Sunday, August 13, 2006

the folly of bureaucracy, in one quote

“I don’t know. I don’t care. They just asked me to stamp it, so I stamped it.” ~~ some Chinese official guy

Inspired words by a man thoroughly challenged and stimulated by his work. Rather revealing, isn't it?

It doesn't even really matter what the context is, given the fact that so many endeavors burdened by bureacracy wind up being designed, directed, and carried out by people whose knowledge and drive matches the Chinese official who so eloquently sums up the bureaucratic mindset.

For those who wonder, the quote comes from this Intellectual Conservative article questioning the trustworthiness of the USDA organic label. I didn't think I'd ever find a worthwhile article from such a site, let alone one about organic food. It's definitely a worthwhile read, especially if one is increasingly concerned about the food they eat.

Here's the portion of the article related to that quote:
Lavigne also quotes Matsumi Sakuyoshi, a Japanese inspector who has checked Chinese soybean fields for organic certifiers. Sakuyoshi found an empty plastic bag of herbicide. When confronted, a farmworker told her the wind must have blown it from a neighbor’s field.

Sakuyoshi also questioned a certificate that said a piece of land hadn’t been farmed for the previous three years, making it eligible for organic status. Hardly any Chinese farmland is left idle. The official who stamped the certificate told her, “I don’t know. I don’t care. They just asked me to stamp it, so I stamped it.”

The article concerns itself with organic farming in places like China since an increasing number of organic foods sold here in the US with a USDA label come from places like China. If organic consumers are uneasy after reading that excerpt, they may feel downright ill after reading the rest of the article (hint: human waste is involved).

I guess I now have even more reasons to seek out locally grown and produced food as much as possible. Additionally, the collection of fodder for condemning the USDA continues to grow. In fact, stay tuned for more anti-USDA posts (well, at least one) in the coming week. Now if you'll excuse me, I'm about to chow down on some mandu that'll be dipped in organic soy sauce produced here in Michigan by a pioneering organic company that rejects the USDA label (more on that later).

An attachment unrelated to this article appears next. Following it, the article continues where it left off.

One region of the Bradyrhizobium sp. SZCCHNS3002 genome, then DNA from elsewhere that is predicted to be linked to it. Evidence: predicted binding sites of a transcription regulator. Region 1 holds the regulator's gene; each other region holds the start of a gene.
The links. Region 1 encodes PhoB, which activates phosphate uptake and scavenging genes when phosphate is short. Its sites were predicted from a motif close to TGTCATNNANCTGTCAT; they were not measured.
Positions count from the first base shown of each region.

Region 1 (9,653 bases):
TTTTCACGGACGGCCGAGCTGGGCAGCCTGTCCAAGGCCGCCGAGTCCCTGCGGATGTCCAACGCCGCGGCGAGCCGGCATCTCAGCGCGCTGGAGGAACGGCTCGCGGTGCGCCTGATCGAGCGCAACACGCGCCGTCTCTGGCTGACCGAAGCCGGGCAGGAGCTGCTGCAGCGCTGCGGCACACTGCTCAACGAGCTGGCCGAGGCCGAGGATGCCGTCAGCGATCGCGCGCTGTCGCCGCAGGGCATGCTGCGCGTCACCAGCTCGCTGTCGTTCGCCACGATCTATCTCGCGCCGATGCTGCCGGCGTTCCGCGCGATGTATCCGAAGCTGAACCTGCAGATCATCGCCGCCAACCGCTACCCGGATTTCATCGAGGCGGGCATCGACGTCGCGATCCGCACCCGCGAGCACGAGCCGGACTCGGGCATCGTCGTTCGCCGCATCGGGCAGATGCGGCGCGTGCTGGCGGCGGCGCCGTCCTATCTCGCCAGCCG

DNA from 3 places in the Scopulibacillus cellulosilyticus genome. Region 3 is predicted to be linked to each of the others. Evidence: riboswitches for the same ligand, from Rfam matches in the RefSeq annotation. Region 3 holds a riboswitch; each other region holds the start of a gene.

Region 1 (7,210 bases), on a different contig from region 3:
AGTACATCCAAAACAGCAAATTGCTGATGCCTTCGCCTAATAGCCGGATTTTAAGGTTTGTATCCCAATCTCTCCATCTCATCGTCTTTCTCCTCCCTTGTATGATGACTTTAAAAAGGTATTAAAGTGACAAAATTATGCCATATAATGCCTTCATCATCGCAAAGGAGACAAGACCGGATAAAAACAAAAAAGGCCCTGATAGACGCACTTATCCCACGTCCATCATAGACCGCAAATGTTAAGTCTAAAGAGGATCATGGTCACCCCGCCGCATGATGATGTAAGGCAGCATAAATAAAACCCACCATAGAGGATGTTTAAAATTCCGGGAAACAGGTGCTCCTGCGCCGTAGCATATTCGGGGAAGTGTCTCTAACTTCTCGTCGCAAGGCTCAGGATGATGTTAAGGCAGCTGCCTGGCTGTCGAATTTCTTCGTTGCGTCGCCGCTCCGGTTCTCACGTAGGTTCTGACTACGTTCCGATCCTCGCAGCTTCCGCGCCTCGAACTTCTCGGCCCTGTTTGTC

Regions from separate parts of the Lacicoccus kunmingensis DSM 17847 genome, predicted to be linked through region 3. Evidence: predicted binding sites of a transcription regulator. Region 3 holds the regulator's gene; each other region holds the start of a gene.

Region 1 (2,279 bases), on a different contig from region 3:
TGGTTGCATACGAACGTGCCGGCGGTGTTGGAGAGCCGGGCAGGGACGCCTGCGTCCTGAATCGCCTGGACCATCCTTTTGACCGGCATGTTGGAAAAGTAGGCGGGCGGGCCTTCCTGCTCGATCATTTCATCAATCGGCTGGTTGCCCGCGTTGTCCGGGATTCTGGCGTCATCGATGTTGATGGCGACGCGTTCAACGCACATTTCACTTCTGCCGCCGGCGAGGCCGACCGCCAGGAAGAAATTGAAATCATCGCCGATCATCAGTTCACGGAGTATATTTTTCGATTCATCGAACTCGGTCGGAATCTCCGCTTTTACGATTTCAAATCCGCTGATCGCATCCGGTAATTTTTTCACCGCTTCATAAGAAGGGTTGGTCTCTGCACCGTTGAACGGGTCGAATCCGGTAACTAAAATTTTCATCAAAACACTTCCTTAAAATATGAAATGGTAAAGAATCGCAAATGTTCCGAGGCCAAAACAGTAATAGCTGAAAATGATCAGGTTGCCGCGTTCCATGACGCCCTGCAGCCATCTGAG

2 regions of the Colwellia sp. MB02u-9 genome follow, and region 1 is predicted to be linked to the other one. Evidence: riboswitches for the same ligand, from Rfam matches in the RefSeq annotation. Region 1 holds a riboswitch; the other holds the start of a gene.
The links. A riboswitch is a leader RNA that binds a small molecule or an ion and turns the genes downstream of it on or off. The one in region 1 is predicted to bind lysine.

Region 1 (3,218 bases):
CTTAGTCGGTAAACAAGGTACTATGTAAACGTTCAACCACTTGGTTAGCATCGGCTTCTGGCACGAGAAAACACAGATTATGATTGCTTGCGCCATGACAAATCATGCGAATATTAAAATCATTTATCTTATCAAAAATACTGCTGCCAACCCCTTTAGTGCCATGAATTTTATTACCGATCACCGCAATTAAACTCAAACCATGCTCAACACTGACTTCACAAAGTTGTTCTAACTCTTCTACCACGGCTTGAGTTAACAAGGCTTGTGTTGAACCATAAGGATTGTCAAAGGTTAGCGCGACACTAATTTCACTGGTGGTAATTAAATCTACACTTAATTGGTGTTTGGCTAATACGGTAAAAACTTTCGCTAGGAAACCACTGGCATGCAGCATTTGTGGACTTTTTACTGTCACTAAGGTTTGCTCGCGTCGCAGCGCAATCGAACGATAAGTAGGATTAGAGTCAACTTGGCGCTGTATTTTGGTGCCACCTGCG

Thursday, August 10, 2006

who needs the usda?

I sure don't. Neither should anyone else.

All of the supposedly beneficial things that the USDA is "supposed" to carry out can be practiced without a government bureaucracy inherently prone to corporate manipulation.

The latest example of the USDA's status as a menace to our health came to my attention thanks to the LRC blog.

First, fromAnthony Gregory's May 2004 article titled "The USDA and Cow Disease Madness":
The USDA is blocking an American slaughterhouse that wishes to voluntarily test its beef for mad cow disease so it can sell meat to Japan.

Creekstone Farms, a slaughterhouse in Kansas, has spent $500,000 to create a mad cow testing facility to comply with Japan’s tougher regulations. Forbidden from testing and shut off from its Japanese market, the company loses $200,000 in sales every day, and it has already been forced to layoff fifty workers.

Unfortunately for the people at Creekstone Farms, the USDA will not permit such testing, because the agency does not consider the testing “scientifically warranted,” and it worries that competing slaughterhouses may appear unsafe by comparison.

Americans who believe that the USDA protects consumers from tainted beef might find themselves scratching their heads. Why would the USDA interfere with a business taking extra precautions to prove the safety of its product to its customers?

Historically, government regulation of beef has often had less to do with common sense or genuine health concerns than with the state-corporate favoritism inherent in a highly regulated economy.

The USDA is continuing such thuggery today, as revealed by this USA Today editorial:
The U.S. Department of Agriculture — invoking an obscure 1913 law intended to thwart con artists from peddling bogus hog cholera serum to pig farmers — is blocking companies from selling the testing kits to Creekstone.

USDA is doing the bidding of large cattle barons afraid that Creekstone's marketing will force them to do the same tests to stay competitive. It's true that the incidence of mad cow disease is quite low. But there's little logic in stopping a company from exceeding regulations to meet the demands of its customers, or protecting its rivals from legitimate competition.

Not only is USDA blocking Creekstone, the department said last month that it's reducing its mad cow testing program by 90%. The industry and its sympathetic regulators seem to believe that the problem isn't mad cow disease. It's tests that find mad cow.

The department tests only 1% of the roughly 100,000 cattle slaughtered daily. The new plan will test only 110 cows a day.